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Cognition and Instruction
written by Bruce L. Sherin
What does it mean to understand a physics equation? The use of formal expressions in physics is not just a matter of the rigorous and routinized application of principles, followed by the formal manipulation of expressions to obtain an answer. Rather, successful students learn to understand what equations say in a fundamental sense; they have a feel for expressions, and this guides their work. More specifically, students learn to understand physics equations in terms of a vocabulary of elements that I call symbolic forms. Each symbolic form associates a simple conceptual schema with a pattern of symbols in an equation. This hypothesis has implications for how we should understand what must be taught and learned in physics classrooms. From the point of view of improving instruction, it is absolutely critical to acknowledge that physics expertise involves this more flexible and generative understanding of equations, and our instruction should be geared toward helping students to acquire this understanding. The work described here is based on an analysis of a corpus of videotapes in which university students solve physics problems.
Cognition and Instruction: Volume 19, Issue 4, Pages 479-541
Subjects Levels Resource Types
Education Foundations
- Cognition
General Physics
- Physics Education Research
- Lower Undergraduate
- Upper Undergraduate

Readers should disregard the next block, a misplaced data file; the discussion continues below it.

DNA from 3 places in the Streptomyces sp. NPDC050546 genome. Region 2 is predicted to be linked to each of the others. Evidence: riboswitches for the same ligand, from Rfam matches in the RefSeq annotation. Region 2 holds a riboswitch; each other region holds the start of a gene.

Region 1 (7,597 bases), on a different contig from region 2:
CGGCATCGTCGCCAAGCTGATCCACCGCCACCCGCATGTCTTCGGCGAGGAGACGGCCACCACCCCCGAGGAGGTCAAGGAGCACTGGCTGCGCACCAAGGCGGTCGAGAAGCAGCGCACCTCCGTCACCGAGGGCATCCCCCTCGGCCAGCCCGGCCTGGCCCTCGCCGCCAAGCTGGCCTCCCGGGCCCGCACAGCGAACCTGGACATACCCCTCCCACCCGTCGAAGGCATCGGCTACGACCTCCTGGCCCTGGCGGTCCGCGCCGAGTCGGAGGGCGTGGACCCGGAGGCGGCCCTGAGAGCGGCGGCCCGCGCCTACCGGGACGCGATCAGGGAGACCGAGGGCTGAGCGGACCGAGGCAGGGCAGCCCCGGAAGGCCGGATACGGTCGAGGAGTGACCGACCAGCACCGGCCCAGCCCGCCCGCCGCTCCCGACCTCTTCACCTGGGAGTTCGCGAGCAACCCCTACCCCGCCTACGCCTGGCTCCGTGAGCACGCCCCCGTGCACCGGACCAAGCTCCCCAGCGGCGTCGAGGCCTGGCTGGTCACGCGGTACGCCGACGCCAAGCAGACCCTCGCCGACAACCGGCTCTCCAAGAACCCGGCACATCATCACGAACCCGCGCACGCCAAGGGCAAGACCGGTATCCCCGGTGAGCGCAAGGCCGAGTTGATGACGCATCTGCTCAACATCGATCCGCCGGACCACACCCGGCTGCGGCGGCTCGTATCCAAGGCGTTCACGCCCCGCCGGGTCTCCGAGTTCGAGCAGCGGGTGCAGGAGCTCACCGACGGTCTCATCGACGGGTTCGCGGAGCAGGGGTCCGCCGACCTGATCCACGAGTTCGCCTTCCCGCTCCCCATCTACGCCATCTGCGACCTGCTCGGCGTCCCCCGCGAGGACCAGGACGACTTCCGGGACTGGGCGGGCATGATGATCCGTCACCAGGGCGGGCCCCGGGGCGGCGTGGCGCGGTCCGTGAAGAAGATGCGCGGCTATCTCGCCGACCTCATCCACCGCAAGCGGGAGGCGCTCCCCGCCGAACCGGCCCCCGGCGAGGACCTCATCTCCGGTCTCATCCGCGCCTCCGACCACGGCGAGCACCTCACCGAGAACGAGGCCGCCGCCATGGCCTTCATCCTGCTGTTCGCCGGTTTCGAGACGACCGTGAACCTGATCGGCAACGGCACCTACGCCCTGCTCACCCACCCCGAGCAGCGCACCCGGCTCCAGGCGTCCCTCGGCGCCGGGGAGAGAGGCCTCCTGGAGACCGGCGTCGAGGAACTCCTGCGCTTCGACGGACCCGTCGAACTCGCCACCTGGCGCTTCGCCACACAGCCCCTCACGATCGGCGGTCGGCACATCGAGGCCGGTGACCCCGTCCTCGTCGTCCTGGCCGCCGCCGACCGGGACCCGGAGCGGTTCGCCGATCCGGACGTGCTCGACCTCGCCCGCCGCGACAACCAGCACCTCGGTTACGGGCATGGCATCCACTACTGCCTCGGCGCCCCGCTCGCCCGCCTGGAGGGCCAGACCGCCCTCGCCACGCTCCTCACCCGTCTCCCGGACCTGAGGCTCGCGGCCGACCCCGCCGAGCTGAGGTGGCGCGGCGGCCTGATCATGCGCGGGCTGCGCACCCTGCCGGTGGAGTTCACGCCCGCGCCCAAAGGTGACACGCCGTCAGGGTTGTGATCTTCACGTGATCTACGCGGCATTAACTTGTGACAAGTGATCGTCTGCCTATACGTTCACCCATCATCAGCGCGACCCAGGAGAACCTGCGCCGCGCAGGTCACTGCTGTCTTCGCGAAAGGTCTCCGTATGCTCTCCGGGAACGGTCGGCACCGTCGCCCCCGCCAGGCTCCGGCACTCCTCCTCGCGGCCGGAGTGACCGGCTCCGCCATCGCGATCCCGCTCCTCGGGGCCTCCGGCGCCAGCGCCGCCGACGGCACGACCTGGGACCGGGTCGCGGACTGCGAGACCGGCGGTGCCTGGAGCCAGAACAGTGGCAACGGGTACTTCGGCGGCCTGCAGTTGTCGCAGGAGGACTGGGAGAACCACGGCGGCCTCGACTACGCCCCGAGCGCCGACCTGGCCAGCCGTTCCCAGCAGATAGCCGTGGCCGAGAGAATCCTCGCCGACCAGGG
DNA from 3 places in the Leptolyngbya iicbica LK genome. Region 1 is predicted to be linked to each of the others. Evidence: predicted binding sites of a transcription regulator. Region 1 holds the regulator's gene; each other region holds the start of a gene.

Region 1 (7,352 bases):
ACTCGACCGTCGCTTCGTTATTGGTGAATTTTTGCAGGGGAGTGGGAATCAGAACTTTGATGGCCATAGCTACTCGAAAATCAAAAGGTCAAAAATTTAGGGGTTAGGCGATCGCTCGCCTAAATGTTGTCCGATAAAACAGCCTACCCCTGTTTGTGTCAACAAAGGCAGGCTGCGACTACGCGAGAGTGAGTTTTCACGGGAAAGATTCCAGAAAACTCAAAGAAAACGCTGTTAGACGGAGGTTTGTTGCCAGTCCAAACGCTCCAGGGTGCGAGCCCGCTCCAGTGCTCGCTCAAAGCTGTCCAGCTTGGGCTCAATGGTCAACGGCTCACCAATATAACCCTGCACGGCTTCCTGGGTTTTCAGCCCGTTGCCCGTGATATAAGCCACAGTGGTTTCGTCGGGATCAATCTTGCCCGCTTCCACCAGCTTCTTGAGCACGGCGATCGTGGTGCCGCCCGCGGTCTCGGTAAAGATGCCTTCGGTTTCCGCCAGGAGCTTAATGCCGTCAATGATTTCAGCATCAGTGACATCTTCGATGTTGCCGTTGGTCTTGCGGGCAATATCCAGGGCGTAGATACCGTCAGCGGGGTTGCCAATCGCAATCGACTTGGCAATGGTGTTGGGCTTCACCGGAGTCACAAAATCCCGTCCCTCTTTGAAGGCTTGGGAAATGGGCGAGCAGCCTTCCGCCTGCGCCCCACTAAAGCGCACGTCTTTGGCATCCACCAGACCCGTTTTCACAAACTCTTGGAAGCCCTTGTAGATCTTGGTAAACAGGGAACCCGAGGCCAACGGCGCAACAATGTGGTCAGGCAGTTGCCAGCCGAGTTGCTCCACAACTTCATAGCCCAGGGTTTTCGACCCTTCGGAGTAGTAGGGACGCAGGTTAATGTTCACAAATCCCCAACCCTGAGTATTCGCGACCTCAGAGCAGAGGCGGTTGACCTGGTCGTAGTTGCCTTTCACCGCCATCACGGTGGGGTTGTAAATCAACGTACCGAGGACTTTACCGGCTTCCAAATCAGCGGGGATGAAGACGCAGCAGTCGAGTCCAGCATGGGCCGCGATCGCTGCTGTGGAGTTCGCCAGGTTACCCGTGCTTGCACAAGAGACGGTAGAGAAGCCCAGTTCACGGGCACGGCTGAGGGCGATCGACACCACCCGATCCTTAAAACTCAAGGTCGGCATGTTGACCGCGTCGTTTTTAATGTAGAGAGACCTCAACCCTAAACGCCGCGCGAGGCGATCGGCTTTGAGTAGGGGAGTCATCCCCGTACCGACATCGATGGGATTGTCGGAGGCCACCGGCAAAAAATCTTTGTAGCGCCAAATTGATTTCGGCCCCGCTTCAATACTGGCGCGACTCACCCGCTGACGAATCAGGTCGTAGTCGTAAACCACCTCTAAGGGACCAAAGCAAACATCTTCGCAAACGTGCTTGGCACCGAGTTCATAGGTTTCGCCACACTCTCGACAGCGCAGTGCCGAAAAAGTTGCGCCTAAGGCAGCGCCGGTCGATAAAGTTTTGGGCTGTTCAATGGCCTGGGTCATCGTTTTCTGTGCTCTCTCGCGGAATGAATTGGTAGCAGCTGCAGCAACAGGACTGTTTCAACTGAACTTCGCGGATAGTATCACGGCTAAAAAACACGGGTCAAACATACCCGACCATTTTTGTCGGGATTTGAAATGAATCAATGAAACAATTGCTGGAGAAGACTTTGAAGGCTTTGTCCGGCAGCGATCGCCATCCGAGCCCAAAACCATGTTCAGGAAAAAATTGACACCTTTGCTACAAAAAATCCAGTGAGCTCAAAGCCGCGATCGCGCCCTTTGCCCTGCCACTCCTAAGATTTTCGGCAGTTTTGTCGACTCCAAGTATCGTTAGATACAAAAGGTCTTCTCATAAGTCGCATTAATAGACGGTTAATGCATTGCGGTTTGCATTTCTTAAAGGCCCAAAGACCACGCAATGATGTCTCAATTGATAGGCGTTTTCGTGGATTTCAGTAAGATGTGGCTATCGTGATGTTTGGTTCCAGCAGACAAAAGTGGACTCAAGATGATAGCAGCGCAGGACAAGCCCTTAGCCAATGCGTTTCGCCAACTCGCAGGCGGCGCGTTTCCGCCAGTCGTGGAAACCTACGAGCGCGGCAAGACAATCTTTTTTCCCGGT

- Reference Material
= Research study
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Available by subscription
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© 2001
DOI:
10.1207/S1532690XCI1904_3
Keywords:
Cognitive Development, Educational Practices, Learning Processes, Physics, Problem Solving, Schemata (Cognition), Science Education, Theory Practice Relationship, Undergraduate Students
Record Creator:
Metadata instance created July 14, 2005 by Lyle Barbato
Record Updated:
September 23, 2007 by Lyle Barbato
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AIP Format
B. Sherin, Cog. Instr. 19 (4), 479 (2001), WWW Document, (http://dx.doi.org/10.1207/S1532690XCI1904_3).
AJP/PRST-PER
B. Sherin, How students understand physics equations, Cog. Instr. 19 (4), 479 (2001), <http://dx.doi.org/10.1207/S1532690XCI1904_3>.
APA Format
Sherin, B. (2001). How students understand physics equations. Cog. Instr., 19(4), 479-541. Retrieved December 11, 2017, from http://dx.doi.org/10.1207/S1532690XCI1904_3
Chicago Format
Sherin, Bruce. "How students understand physics equations." Cog. Instr. 19, no. 4, (2001): 479-541, http://dx.doi.org/10.1207/S1532690XCI1904_3 (accessed 11 December 2017).
MLA Format
Sherin, Bruce. "How students understand physics equations." Cog. Instr. 19.4 (2001): 479-541. 11 Dec. 2017 <http://dx.doi.org/10.1207/S1532690XCI1904_3>.
BibTeX Export Format
@article{ Author = "Bruce Sherin", Title = {How students understand physics equations}, Journal = {Cog. Instr.}, Volume = {19}, Number = {4}, Pages = {479-541}, Year = {2001} }
Refer Export Format

%A Bruce Sherin
%T How students understand physics equations
%J Cog. Instr.
%V 19
%N 4
%D 2001
%P 479-541
%U http://dx.doi.org/10.1207/S1532690XCI1904_3
%O application/pdf

EndNote Export Format

%0 Journal Article
%A Sherin, Bruce
%D 2001
%T How students understand physics equations
%J Cog. Instr.
%V 19
%N 4
%P 479-541
%U http://dx.doi.org/10.1207/S1532690XCI1904_3


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